We may have a case of good old-fashioned corporate espionage on our hands with the recent report that Uber secretly tracked drivers for ride-sharing competitor Lyft. The tracking was reportedly done using an internal software program nicknamed “Hell”. The program allowed Uber to see how many Lyft drivers were free at a given time, what prices they were charging, and which Lyft drivers were also working for Uber.
Apparently, the system functioned by Uber deducing the numerical user ID that Lyft assigned to each of its drivers, and using those identification numbers to track the employees. Once they gathered the information they needed, Uber could offer favorable drivers financial incentives to exclusively work for Uber. According to internal sources, Uber stopped using “Hell” in early 2016.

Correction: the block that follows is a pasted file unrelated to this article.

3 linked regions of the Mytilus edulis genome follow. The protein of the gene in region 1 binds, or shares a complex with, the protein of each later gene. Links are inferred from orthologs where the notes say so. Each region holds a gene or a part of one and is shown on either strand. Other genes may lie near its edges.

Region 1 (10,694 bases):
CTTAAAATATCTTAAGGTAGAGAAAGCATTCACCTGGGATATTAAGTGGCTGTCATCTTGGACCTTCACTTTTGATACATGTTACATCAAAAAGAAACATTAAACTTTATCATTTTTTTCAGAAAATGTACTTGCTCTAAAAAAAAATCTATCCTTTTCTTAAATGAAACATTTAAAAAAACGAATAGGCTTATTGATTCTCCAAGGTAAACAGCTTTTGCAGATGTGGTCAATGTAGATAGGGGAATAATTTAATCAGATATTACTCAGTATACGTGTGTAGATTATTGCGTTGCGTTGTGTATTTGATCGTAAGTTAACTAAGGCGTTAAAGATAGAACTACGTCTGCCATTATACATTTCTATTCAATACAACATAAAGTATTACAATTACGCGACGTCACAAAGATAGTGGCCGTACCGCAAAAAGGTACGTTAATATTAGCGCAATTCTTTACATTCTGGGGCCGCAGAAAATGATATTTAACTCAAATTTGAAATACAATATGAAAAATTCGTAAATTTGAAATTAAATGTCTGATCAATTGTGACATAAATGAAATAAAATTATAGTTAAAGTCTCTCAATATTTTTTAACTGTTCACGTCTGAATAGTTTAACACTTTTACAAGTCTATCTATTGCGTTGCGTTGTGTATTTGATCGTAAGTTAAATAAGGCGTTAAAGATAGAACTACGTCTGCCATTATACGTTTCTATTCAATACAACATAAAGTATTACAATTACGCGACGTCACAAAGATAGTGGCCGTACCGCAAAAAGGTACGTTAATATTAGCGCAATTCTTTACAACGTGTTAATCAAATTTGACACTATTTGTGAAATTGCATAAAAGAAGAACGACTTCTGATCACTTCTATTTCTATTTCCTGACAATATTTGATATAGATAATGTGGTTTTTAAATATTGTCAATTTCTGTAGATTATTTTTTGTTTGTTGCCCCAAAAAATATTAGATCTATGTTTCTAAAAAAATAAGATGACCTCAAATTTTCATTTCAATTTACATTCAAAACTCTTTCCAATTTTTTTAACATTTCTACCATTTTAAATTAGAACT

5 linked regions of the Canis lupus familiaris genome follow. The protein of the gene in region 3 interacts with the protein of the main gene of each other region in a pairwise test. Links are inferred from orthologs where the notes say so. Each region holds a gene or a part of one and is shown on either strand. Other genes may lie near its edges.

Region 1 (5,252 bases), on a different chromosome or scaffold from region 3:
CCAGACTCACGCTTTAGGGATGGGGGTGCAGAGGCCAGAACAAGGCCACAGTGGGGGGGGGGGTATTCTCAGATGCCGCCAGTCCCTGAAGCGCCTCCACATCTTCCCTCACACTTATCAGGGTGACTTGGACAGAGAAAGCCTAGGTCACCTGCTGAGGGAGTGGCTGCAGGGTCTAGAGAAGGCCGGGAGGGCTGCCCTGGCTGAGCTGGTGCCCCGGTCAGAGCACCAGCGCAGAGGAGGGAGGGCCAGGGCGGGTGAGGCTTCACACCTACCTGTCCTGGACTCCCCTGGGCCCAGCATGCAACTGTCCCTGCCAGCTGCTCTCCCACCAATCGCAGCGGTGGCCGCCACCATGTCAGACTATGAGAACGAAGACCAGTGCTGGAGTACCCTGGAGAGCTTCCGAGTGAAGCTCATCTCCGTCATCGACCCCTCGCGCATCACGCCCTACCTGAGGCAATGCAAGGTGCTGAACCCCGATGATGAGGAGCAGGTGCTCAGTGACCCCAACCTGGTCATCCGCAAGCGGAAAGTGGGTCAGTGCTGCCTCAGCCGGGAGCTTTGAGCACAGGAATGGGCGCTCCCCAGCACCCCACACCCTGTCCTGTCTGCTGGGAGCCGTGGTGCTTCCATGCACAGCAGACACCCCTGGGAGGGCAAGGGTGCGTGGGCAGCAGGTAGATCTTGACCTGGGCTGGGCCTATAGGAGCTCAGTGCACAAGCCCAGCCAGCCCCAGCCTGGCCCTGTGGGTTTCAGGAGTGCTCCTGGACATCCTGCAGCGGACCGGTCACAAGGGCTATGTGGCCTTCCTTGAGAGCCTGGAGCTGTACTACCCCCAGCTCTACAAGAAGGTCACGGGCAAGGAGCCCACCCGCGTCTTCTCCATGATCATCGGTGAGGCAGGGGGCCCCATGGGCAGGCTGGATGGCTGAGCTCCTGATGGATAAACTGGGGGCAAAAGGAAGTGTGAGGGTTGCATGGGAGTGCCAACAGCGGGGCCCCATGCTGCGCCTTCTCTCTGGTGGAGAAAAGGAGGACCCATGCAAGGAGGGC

After this information came out, lawyers have opined that Lyft could sue Uber for breach of contract, unfair business practices, stealing trade secrets, and/or violating the Computer Fraud and Abuse Act. Lyft itself has not commented on a potential suit yet, although it did say in an official statement that “these allegations are very concerning.”
The ride-sharing giant Uber lost $2.8 billion in 2016, according to a Bloomberg report on Friday. However, Uber investors are pleased with the news that gross bookings in 2016 added up to $20 billion, which was double the gross in 2015. Rachel Holt, who oversees the American division of Uber, spun the numbers this way: “We’re fortunate to have a healthy and growing business.” Some may dispute that claim, as this “Hell” revelation is only another of many public relations hits that the company has taken over the past year. Several cases of sexual harassment and discrimination on the part of Uber drivers have resulted in legal headaches for the company, while a conflict between Uber’s CEO and Uber’s head of communications led to the latter quitting.